Rudeness is off the menu: The notorious Wong Kei restaurant is under new management - and pledging to improve the quality of its service
Paul Gallagher is a reporter for the Independent and Independent on Sunday having joined the group in 2012. He has previously worked for the European Voice, Daily Mirror and the Observer and been based in Brussels, Belfast, Tokyo and London.
A C Grayling
A. C. Grayling is an English philosopher and founder of independent undergraduate college, New College of the Humanities. He is the author of several books including The Refutation of Scepticism (1985), The Meaning of Things (2001) and The Good Book (2011).
Sunday 23 February 2014
If you Google "rudest restaurant in London" every result on the first page directs you to the same venue – the notorious Wong Kei. But now the Chinatown eatery that has earned cult status for its snarling waiters is under new ownership – and is pledging to improve the quality of its service.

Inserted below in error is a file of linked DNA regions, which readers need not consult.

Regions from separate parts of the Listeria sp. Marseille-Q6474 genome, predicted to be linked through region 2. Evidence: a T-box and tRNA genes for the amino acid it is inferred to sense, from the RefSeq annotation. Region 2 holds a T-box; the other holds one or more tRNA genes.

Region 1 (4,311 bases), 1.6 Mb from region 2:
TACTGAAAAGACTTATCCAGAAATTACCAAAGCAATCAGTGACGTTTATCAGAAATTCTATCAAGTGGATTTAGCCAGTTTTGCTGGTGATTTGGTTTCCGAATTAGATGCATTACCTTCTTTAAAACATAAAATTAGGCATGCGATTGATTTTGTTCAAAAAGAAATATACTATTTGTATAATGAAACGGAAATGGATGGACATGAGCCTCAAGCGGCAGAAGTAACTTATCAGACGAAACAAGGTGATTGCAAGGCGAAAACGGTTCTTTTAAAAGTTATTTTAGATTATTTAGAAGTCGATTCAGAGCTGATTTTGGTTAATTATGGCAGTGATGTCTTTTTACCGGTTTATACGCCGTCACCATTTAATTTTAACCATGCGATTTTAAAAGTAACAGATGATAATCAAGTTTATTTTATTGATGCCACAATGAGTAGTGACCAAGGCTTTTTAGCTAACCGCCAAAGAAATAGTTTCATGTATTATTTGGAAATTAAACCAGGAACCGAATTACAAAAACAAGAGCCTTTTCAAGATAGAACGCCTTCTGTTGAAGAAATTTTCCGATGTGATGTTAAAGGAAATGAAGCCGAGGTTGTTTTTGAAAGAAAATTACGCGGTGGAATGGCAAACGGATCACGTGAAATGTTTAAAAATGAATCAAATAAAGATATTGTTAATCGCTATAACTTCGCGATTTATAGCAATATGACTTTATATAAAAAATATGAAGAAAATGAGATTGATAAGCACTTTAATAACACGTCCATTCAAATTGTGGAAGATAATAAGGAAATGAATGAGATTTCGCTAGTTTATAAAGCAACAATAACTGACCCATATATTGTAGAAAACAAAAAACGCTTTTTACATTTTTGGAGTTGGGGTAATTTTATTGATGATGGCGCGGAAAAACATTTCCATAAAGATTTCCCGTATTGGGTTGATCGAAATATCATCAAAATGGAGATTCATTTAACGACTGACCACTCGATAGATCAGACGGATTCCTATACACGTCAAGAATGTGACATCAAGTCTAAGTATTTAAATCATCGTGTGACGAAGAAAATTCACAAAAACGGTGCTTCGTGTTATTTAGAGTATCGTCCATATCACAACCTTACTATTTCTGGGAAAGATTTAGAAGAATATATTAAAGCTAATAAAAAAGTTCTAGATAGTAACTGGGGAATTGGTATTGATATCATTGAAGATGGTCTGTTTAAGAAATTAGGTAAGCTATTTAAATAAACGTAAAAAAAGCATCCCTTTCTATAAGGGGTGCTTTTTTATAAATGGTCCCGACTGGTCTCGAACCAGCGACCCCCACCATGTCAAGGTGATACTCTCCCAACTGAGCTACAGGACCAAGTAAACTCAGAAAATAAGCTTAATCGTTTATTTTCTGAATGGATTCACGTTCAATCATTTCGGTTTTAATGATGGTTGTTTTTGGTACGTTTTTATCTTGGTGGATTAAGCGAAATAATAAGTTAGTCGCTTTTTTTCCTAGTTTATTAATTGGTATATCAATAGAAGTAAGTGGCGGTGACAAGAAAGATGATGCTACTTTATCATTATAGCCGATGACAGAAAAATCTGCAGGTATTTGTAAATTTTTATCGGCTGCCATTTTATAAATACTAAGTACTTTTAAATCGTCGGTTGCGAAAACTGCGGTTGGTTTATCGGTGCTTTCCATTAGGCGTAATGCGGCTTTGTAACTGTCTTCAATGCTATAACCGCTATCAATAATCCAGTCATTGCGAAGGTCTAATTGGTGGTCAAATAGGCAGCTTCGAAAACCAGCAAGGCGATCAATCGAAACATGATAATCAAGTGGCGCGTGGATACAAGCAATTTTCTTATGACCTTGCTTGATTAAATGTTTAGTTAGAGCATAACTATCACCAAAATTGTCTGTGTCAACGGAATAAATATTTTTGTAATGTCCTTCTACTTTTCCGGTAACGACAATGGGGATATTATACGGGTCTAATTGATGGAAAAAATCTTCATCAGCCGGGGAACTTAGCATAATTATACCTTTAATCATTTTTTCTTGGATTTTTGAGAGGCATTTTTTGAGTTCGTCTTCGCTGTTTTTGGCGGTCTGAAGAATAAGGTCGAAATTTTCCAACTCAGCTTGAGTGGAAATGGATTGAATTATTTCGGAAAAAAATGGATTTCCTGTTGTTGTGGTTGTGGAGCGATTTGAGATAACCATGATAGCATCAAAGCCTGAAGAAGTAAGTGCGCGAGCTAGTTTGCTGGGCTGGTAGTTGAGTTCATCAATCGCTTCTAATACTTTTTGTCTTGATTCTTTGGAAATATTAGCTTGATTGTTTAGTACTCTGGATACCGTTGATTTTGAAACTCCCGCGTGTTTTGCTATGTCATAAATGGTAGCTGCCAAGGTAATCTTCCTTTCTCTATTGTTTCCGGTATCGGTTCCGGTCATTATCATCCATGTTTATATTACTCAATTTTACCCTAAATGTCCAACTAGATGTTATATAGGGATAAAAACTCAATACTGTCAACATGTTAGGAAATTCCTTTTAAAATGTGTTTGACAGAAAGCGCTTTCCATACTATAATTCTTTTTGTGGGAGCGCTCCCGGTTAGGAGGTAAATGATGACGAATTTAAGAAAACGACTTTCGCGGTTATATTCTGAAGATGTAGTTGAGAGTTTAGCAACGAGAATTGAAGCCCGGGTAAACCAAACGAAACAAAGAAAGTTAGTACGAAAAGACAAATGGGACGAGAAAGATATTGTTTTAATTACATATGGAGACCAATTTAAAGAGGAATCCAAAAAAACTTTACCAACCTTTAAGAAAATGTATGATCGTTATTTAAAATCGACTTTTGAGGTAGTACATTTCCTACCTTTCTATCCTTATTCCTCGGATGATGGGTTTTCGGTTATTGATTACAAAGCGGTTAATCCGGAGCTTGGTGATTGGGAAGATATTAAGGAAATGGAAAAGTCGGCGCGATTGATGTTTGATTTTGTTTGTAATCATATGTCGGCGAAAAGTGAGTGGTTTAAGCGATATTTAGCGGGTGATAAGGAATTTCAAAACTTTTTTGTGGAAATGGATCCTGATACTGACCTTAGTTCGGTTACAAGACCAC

The news may come as a disappointment to generations of diners who have grown accustomed to the grumpy insults dished out by serving staff to customers who resist being told to share tables or go upstairs.
Wong Kei shut its doors earlier this month, sparking fears among "Wonkees" that it might be closing for good. One loyal diner, archaeologist Brenna Hassett, 33, said: "This is deeply tragic. Wong Kei's is a student favourite of mine and a crew of friends. The order to 'go upstairs' rings for ever in my mind."
But manager Daniel Luc said that the restaurant in Wardour Street would reopen on 10 March after refurbishment, albeit with a slightly different approach. "Maybe there was an issue with rude staff 20 to 30 years ago, but I don't think so any more. I don't know whether that's a good thing or not!" he said.
"But, in my opinion, the things we will be improving are the service and the quality of food. We'll still have the same menu, so customers can look forward to their favourite things."
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